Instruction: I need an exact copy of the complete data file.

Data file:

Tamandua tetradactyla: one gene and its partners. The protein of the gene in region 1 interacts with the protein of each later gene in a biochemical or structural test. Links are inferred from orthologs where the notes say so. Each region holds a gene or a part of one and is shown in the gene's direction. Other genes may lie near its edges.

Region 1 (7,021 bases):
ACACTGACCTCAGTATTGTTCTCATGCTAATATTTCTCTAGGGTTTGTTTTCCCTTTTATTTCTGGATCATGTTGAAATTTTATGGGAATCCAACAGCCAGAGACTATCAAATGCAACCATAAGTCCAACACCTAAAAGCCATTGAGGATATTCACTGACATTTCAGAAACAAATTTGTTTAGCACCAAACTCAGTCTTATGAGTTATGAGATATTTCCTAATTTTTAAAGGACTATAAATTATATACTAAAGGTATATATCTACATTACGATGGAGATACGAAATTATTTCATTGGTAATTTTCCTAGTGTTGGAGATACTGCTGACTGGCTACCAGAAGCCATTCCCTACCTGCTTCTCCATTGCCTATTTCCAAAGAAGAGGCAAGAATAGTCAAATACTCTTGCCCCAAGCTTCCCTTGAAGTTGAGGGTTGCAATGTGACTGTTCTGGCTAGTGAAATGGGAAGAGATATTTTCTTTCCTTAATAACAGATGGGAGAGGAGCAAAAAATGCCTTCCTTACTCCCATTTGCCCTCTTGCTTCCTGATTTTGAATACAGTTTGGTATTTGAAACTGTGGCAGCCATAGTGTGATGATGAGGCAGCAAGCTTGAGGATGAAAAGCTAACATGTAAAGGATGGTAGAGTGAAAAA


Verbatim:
Tamandua tetradactyla: one gene and its partners. The protein of the gene in region 1 interacts with the protein of each later gene in a biochemical or structural test. Links are inferred from orthologs where the notes say so. Each region holds a gene or a part of one and is shown in the gene's direction. Other genes may lie near its edges.

Region 1 (7,021 bases):
ACACTGACCTCAGTATTGTTCTCATGCTAATATTTCTCTAGGGTTTGTTTTCCCTTTTATTTCTGGATCATGTTGAAATTTTATGGGAATCCAACAGCCAGAGACTATCAAATGCAACCATAAGTCCAACACCTAAAAGCCATTGAGGATATTCACTGACATTTCAGAAACAAATTTGTTTAGCACCAAACTCAGTCTTATGAGTTATGAGATATTTCCTAATTTTTAAAGGACTATAAATTATATACTAAAGGTATATATCTACATTACGATGGAGATACGAAATTATTTCATTGGTAATTTTCCTAGTGTTGGAGATACTGCTGACTGGCTACCAGAAGCCATTCCCTACCTGCTTCTCCATTGCCTATTTCCAAAGAAGAGGCAAGAATAGTCAAATACTCTTGCCCCAAGCTTCCCTTGAAGTTGAGGGTTGCAATGTGACTGTTCTGGCTAGTGAAATGGGAAGAGATATTTTCTTTCCTTAATAACAGATGGGAGAGGAGCAAAAAATGCCTTCCTTACTCCCATTTGCCCTCTTGCTTCCTGATTTTGAATACAGTTTGGTATTTGAAACTGTGGCAGCCATAGTGTGATGATGAGGCAGCAAGCTTGAGGATGAAAAGCTAACATGTAAAGGATGGTAGAGTGAAAAA